Nevertheless, sources familiar with both the Senate committee investigation and a separate federal grand jury probe into the bugging said investigators considered the role of Haldeman as the key to understanding the undercover activities of the 1972 Nixon campaign.
As far back as last October, a Justice Department source, referring to the espionage-sabotage campaign, said, "This is a Haldeman operation."
It was a curious position for Haldeman, who in almost 20 years of association with Mr. Nixon has been a largely invisible technician, a manager of people and paper flow who rarely voiced his own political convictions and who cherished, above all else, efficiency and his own personal anonymity.
Haldeman had stayed in the background through the first Nixon administration and the beginning months of the second as his power in the White House grew steadily. A Christian Scientist who neither smokes nor drinks, he would rarely show up in photographs of White House social functions or informal get-togethers of Nixon aides. He accumulated and held his power through hard, grinding work, arriving early at the White House and staying late. "Work consumes most of my father's time," Haldeman's son, Hank, 19, said in an interview last year.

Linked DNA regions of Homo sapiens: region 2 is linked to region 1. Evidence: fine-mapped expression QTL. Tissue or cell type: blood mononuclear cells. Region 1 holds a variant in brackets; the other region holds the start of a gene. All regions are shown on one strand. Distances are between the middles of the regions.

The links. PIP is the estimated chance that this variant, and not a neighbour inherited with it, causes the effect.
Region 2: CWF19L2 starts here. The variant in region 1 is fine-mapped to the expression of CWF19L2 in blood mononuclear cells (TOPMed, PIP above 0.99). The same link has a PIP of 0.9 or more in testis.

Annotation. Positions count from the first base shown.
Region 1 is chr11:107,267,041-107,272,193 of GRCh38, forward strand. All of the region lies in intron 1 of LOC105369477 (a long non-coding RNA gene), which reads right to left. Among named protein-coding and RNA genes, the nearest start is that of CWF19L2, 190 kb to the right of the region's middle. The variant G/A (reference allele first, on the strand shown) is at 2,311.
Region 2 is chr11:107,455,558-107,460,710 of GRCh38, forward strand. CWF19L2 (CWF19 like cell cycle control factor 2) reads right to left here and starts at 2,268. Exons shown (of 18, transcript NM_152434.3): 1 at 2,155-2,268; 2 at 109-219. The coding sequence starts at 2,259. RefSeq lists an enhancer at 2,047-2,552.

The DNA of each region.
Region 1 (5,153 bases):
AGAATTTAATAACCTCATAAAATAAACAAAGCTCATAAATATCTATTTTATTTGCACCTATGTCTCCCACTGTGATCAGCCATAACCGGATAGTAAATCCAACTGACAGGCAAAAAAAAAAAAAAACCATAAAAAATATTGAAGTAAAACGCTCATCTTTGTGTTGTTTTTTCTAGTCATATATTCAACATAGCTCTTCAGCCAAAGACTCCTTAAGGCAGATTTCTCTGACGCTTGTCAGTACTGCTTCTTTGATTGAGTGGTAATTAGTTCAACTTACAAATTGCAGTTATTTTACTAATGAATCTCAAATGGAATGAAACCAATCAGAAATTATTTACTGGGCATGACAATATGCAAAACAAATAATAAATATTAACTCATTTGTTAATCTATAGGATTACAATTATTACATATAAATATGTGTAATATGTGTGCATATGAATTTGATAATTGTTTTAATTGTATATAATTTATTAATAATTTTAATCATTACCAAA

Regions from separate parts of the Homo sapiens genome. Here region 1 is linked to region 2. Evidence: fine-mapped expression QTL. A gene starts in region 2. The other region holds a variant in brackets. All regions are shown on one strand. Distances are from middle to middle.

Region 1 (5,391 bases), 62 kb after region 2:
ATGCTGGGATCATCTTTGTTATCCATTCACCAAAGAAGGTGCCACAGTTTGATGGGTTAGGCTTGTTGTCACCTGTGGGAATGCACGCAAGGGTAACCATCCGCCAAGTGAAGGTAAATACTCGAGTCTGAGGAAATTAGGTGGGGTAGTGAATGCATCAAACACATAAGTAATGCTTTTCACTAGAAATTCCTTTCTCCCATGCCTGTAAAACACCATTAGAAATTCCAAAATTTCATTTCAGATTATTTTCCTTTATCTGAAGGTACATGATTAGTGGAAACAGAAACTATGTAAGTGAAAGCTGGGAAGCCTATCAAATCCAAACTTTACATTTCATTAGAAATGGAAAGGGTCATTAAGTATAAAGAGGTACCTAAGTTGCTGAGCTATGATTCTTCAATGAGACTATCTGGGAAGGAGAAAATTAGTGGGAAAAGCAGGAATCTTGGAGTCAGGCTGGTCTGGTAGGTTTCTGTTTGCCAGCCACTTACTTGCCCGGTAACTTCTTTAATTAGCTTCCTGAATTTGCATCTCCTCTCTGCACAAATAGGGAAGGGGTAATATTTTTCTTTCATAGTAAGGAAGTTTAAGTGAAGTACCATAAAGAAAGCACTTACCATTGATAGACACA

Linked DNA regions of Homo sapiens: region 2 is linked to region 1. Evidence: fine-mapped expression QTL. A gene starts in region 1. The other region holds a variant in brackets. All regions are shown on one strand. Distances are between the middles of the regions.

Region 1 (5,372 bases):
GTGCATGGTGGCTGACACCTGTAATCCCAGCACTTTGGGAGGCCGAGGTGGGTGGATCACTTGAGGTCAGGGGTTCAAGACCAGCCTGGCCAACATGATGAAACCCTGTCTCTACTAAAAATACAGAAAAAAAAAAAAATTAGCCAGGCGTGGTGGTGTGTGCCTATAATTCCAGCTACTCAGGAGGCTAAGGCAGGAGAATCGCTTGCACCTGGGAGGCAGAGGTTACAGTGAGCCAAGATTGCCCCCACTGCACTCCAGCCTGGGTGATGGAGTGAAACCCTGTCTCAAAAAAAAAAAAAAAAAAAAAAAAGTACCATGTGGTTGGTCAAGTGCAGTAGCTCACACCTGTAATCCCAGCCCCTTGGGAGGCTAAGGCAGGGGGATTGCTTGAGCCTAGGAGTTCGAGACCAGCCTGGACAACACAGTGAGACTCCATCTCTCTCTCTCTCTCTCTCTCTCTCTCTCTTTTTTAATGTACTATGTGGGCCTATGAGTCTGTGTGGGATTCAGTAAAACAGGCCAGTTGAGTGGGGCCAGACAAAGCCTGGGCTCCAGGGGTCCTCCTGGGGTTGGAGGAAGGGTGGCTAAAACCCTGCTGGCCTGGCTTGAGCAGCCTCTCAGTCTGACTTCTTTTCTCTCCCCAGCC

And, according to most accounts, he exercised his power ruthlessly. Best known for his trademark, the closely cropped, 1950s style crewcut, Haldeman in the White House was portrayed as an unsmiling, curt taskmaster who guarded access to the President so closely he discouraged Republican senators and Cabinet secretaries from even trying to see Mr. Nixon. In one of the most often repeated Haldeman remarks, former White House speechwriter Richard Whalen, in his book "Catch the Falling Flag," quotes Haldeman as saying: "Every President needs an S.O.B. -- and I'm Nixon's."
They first met -- the President and self-described "President's S.O.B." -- in 1951 when Haldeman, on his first trip to Washington, visited Richard Nixon, the senator from California. Haldeman was fascinated by the Alger Hiss case and Sen. Nixon's involvement in it.